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Western Australia - Archival Series

Admission Registers of the Government Receiving Home [Walcott Street, Mt Lawley] (1894 - 1988)

From
1894
To
1988

The Admission Registers of the Government Receiving Home [Walcott Street, Mt Lawley] are held by Child Protection and Family Support (CPFS). First known as Government Receiving Depot, the main purpose of this Home was to house (or 'receive') children for at least one or two nights before sending them to foster care or another children's Home. Over time, this centre has also been known as the Government Receiving Home, Child Welfare Receiving Home, Mount Lawley Receiving Home and the Walcott Centre. It was the practice to record each child's name when they were admitted to the Home, and the date when they left.

Unfortunately, the admission registers do not record all details for all children through all years of the Home's operation. However, they do give information about admissions for a very large number of children who came into 'care' in WA. Apart from a 20-year gap (1929-1949), there is an admission register for all years from 1894 to 1988.

Details

Access Conditions

Access to these records is restricted and confidentiality is protected by CPFS. If you believe the Department may hold records about you, or about a family member, you are encouraged to apply. Access is governed by the Freedom of Information Act 1992 and CPFS has a form on their website which you must use to apply for records.

Records

In 2001, the Department took all the information from the admission registers and created an electronic index. Using the index, the Department has tried to match the children on the admission registers with other files held. This indexing work showed that some children's names appeared multiple times. The Department had to look carefully at the other information on the admission register to try and determine if that name belonged to one child. For example, if 'John Smith' was admitted 4 times in 1946, was it the same John Smith or were there two boys called John Smith? If the child's birthdate or parent's name was also recorded, that would help sort out who was who. But often, there was only a name with the date of admission.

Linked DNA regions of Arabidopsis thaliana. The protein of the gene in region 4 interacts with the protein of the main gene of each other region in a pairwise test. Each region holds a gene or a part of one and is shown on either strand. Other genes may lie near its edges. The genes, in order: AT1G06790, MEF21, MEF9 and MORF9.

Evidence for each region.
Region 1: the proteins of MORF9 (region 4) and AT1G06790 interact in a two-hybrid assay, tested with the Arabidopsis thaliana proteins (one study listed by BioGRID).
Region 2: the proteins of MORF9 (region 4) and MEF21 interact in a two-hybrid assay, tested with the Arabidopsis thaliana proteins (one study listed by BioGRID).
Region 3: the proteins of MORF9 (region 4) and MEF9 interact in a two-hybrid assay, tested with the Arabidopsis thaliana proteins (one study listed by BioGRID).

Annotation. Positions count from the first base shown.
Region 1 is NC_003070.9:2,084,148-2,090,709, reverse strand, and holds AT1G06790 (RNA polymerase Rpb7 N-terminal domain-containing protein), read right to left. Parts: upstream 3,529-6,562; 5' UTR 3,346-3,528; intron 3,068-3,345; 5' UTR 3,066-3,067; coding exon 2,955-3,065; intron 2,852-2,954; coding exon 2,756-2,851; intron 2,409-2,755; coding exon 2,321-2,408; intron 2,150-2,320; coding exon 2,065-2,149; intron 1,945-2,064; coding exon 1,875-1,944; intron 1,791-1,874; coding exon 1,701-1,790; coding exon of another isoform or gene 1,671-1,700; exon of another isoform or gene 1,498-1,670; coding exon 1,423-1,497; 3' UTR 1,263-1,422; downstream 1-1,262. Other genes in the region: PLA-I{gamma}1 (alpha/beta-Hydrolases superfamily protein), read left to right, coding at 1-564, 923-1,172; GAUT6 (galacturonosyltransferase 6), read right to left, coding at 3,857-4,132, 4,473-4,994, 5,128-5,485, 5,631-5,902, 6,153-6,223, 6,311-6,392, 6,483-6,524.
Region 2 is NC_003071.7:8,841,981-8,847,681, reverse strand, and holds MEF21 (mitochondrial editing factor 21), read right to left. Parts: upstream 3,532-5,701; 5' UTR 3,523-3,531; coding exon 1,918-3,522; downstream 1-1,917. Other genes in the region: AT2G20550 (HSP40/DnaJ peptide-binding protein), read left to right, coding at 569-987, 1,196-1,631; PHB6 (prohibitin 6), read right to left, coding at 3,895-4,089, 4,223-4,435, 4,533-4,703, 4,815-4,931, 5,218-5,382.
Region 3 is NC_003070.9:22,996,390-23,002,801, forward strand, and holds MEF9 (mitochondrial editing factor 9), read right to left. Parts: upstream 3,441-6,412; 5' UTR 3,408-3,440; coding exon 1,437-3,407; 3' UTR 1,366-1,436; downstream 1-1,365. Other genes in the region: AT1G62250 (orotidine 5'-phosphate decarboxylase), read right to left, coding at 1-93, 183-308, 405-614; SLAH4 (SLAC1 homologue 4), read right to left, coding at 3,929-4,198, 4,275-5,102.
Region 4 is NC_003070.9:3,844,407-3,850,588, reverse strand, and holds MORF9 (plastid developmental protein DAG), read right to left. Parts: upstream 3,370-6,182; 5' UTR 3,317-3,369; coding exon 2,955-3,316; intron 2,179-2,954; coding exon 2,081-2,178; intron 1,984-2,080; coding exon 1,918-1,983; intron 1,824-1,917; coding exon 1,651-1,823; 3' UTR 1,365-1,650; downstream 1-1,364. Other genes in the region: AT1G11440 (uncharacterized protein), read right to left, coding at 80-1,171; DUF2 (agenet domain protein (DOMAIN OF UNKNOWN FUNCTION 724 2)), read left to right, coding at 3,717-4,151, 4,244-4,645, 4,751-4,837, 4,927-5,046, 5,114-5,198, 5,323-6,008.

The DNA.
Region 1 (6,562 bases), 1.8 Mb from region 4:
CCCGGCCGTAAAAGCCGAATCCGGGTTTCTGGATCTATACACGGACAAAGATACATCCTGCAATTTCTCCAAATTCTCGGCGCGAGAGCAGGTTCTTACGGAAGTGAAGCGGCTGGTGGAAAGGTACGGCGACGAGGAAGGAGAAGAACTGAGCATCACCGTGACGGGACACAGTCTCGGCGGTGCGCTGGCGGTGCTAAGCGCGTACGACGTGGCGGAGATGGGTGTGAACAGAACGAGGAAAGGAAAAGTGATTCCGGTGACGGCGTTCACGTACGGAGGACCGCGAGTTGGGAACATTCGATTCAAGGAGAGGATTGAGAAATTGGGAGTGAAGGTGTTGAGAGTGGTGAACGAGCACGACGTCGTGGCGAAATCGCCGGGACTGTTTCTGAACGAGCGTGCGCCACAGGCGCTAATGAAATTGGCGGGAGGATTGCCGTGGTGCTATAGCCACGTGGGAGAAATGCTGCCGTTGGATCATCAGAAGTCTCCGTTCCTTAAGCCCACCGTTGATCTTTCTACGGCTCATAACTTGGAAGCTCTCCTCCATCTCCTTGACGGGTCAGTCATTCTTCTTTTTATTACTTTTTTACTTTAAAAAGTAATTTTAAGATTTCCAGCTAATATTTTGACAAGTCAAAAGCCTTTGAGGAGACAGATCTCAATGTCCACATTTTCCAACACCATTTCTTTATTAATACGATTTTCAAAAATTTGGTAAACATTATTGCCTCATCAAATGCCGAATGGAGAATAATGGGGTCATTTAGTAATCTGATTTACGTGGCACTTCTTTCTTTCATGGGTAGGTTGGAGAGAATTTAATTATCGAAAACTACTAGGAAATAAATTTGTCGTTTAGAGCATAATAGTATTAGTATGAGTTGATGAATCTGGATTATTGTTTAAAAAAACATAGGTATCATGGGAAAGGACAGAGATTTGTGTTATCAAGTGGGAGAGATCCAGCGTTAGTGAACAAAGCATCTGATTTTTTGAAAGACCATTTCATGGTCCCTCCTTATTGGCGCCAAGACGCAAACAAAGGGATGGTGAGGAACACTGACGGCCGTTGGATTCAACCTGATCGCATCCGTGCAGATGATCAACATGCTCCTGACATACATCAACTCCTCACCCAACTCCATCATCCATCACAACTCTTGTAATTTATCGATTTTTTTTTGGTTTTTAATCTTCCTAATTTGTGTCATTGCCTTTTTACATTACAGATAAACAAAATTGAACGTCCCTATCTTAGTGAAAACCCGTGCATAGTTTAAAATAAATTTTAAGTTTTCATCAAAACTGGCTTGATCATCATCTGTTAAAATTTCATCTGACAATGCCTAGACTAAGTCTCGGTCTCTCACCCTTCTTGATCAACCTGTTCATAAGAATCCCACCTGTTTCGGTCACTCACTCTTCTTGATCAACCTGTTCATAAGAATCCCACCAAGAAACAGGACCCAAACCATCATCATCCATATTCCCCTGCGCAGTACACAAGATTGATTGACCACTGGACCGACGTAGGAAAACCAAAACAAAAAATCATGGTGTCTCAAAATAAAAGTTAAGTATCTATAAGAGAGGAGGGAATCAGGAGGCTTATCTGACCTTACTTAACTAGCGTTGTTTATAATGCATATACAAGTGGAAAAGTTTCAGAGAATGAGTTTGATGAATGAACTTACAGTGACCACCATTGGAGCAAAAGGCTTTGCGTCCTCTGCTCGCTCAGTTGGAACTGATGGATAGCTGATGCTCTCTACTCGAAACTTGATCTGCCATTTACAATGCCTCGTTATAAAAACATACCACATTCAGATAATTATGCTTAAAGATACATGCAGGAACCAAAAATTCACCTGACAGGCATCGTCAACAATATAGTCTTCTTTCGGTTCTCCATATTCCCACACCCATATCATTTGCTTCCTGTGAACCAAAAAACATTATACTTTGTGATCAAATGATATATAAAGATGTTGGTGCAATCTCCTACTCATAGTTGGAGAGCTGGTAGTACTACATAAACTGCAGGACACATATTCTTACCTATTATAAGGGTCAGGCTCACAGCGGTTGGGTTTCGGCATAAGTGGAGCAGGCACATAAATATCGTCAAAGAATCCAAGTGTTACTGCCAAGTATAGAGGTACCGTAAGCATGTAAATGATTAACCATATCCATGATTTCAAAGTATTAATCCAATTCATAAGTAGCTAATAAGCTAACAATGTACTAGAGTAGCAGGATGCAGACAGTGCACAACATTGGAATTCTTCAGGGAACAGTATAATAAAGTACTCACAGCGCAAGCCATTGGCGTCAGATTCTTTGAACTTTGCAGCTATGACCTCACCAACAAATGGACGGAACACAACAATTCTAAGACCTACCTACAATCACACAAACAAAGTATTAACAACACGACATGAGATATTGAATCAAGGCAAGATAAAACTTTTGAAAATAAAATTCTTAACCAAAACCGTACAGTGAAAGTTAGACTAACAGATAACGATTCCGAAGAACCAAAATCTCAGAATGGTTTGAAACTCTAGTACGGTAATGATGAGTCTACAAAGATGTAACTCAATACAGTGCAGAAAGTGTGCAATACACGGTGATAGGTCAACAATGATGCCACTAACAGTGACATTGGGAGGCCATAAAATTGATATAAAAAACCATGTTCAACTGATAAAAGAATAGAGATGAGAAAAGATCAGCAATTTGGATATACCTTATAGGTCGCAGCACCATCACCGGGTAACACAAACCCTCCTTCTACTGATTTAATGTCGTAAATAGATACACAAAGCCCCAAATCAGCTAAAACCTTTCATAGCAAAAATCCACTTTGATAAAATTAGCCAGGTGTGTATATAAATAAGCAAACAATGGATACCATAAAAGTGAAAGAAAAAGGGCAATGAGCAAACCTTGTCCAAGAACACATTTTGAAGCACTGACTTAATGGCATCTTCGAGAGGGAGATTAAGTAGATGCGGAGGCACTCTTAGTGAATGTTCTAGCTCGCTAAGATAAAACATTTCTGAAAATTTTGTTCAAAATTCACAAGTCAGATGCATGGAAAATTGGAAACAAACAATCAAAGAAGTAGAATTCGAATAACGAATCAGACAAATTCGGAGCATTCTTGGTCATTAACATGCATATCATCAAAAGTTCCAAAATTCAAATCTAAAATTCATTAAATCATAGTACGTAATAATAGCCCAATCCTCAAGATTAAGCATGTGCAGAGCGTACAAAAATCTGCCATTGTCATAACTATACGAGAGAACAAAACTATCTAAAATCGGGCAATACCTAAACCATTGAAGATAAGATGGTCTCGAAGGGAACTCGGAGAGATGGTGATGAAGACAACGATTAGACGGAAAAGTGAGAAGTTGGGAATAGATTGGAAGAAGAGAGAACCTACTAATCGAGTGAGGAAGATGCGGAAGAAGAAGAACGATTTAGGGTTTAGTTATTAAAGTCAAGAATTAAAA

In the early days of the Receiving Home, children were often admitted by their parents or relatives - particularly if a mother was ill or needed to go out to work and had no-one to care for the children. Country children also came to stay at the Home while they waited to see a doctor or went to the Children's Hospital in Perth. Many of those children's names are on the admission register, but sometimes they were not recorded.

After 1969, another reception Home, called Bridgewater, opened in Applecross. The Department's index also contains the names of people who came into 'care' via Bridgewater.

Nine volumes of admission registers have been electronically indexed, as follows:

  • Vol. 1: 1894 - 1907
  • Vol. 2: 1902 - 1916
  • Vol. 3: 1916 - 1922
  • Vol. 4: 1922 - 1926
  • Vol. 5: 1926 - 1929
  • Vol. 6: 1949 - 1959
  • Vol. 7. 1959 - 1965
  • Vol. 8: 1965 - 1976
  • Vol. 9: 1976 - 1988
  • Volumes covering the years from 1929 to 1949 are missing

The admission registers had columns for quite a lot of information to be recorded about each child. That information could be passed along to the foster carer or Children's Home so that they had some background information about why the child had come into care. But sadly, the importance of recording this information wasn't foreseen and in many cases the register contains only a child's name and the date of admission. However, the admission registers are very valuable for the times when they may record the following details:

  • Name of the child
  • Age
  • Birthplace
  • Religion
  • Where the child was sent/referred from and by whom
  • Reason for admission
  • Health on admission
  • Names of parents
  • Parents' occupation and address
  • Date of discharge
  • Remarks
  • After care (where the child went to afterwards)

Publications

Online Resources

Prepared by: Debra Rosser